When you run zero feedback, the circuit has no ability to reject things like this. So everything makes a difference. However, for something like an electrolytic bypass, I think you'll find that as long as the part is good quality, the big differences you hear will be more about the part forming up over time: they will arrive at the same place sooner or later.

For reasons that are not clear, various brands of metallized polypropylene capacitors sound quite different from each other, and there is little correlation with DA and DF parameters. Based on measurements, they should all sound the same.

Sometimes you have to do your own measurements because the specs of the manufacturer don't always tell the whole story. If you use a precision differential amplifier to drive the caps in question, you can measure how they behave and differ from one another while in circuit.


@atmasphere First off, this thread was started by a fellow who has a rough first prototype of a zero feedback push pull 300b amp, so of course we are discussing that.   I agree that in that circuit you hear everything.   I will tell you that even in circuits with feedback I will not use electrolytic caps in the signal path.  I also do not use them in my power supplies, but only in the filament supplies.  In my experience electrolytic caps make circuits sound grey and hazy compared to a very top quality film cap.  You can wait forever for a lytic to run in, you can bypass it with small film caps, and whatever else.  When I replace them with a very good film cap I hear the difference.  To each their own.  I also hear differences between resistor types in key spots in circuits, whether the circuit has feedback or not.  Again, my experience, so I build amps with the parts types that I favor.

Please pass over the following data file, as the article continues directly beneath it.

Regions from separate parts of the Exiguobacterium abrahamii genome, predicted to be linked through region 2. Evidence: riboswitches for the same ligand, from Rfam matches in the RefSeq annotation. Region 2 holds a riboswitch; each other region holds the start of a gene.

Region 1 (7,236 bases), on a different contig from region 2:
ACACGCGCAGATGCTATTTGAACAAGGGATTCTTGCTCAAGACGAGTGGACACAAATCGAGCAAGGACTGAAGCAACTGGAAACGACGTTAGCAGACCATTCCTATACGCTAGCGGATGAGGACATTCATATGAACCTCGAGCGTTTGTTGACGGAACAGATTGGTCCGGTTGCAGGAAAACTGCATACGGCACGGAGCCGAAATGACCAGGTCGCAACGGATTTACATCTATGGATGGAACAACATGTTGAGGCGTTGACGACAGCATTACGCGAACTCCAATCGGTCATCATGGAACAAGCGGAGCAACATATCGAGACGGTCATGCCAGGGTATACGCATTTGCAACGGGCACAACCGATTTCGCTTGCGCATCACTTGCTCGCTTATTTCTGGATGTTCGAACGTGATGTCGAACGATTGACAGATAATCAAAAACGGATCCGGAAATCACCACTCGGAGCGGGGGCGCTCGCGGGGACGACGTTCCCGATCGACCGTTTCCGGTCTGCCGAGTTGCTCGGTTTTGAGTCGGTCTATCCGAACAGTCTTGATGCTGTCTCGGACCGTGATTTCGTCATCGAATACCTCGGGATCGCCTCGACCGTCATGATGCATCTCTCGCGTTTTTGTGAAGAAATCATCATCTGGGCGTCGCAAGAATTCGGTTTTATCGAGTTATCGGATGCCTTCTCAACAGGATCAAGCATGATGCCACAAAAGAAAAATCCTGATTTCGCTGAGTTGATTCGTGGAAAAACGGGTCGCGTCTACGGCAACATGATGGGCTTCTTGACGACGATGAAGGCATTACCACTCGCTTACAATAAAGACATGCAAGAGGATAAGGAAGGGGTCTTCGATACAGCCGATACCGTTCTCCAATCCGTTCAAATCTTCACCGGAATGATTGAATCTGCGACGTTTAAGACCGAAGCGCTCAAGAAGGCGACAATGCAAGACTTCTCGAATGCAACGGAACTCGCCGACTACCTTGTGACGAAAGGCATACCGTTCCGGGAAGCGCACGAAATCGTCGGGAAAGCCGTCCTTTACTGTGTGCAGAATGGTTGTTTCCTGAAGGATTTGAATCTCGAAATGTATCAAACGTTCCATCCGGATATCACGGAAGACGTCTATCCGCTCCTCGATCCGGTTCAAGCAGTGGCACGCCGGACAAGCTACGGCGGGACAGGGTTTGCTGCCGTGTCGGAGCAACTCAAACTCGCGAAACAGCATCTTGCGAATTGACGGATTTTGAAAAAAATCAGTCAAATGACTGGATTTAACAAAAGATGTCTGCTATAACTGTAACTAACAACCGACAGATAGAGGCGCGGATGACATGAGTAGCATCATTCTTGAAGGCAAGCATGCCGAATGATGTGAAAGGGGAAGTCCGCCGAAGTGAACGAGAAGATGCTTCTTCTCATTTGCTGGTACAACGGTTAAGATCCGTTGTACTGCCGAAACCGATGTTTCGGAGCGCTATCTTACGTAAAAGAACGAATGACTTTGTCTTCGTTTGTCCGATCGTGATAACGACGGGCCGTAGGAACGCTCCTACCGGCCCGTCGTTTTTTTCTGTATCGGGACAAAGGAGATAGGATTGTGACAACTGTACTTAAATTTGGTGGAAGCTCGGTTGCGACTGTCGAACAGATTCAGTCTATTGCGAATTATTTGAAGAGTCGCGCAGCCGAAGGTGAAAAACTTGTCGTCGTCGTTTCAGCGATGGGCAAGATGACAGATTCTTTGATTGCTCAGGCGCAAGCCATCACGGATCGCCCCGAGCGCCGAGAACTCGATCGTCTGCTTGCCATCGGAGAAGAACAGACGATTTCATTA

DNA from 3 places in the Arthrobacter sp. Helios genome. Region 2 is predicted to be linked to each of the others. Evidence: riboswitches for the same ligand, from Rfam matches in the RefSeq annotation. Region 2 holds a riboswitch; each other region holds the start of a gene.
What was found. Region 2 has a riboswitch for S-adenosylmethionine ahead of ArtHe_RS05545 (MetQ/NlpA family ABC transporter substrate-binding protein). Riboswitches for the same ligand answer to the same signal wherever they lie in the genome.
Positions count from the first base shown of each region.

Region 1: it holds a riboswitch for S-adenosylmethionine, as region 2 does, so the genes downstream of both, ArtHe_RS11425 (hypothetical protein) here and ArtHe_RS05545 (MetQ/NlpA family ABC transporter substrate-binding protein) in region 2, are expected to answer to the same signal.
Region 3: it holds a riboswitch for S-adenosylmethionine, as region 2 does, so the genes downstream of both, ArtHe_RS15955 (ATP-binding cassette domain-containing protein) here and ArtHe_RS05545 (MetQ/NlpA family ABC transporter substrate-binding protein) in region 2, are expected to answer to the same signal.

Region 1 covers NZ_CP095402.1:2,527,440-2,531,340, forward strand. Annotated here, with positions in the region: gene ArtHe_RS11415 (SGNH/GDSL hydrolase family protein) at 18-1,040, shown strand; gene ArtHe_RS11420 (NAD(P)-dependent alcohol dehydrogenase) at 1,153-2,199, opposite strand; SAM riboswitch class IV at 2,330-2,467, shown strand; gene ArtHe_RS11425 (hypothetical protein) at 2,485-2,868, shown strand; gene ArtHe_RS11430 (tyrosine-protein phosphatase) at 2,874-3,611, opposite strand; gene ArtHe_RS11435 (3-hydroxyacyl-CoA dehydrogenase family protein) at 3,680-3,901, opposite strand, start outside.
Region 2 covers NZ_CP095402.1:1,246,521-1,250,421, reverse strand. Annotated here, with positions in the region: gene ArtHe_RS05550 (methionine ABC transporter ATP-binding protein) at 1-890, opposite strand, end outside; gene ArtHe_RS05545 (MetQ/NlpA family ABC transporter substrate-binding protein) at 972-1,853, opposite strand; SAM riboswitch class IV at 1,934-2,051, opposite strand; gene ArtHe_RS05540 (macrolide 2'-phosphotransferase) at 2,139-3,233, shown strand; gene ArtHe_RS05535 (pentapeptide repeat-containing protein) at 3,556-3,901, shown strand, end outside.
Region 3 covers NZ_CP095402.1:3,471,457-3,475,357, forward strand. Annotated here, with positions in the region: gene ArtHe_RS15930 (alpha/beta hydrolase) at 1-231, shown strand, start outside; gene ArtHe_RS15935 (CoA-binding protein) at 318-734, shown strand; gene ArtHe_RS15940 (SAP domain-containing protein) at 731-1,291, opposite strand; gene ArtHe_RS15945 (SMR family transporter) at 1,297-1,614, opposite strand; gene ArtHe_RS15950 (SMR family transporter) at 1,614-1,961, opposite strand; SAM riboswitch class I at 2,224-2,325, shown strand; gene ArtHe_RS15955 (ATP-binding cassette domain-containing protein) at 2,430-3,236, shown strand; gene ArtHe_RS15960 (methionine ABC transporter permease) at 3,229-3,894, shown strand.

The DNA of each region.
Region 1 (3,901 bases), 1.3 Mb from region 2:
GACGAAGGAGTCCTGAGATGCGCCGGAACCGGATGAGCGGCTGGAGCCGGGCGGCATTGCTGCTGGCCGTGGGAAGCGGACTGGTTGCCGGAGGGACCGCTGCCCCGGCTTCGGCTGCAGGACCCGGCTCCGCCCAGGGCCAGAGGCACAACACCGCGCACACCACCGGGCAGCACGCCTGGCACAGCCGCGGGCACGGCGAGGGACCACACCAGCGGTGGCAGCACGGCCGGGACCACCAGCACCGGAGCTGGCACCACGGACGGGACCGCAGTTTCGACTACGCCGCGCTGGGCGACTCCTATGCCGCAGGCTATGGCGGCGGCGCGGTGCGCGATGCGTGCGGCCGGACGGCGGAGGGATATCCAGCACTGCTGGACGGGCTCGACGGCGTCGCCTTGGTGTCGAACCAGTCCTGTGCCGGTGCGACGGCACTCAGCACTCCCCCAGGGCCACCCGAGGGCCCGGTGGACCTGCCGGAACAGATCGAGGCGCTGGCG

@donsachs FWIW I was referring to an electrolytic cathode bypass cap. I wasn't very specific about that in my last post.

As I read the last few posts, it seems like objective approaches contain a subjective element (the proverbial yin-yang). Designers can perform the same experiment and draw different conclusions based on what they hear or don't hear. Perhaps the ultimate audiophile is the guy who designs his own gear and seasons to taste. :)    

Well, Hawkrising, your last sentence might be correct but I studied Economics, not electronics, so I rely on excellent designers and fabricators like Don and Lynn for my front end gear and, in exchange, I compensate them for their efforts.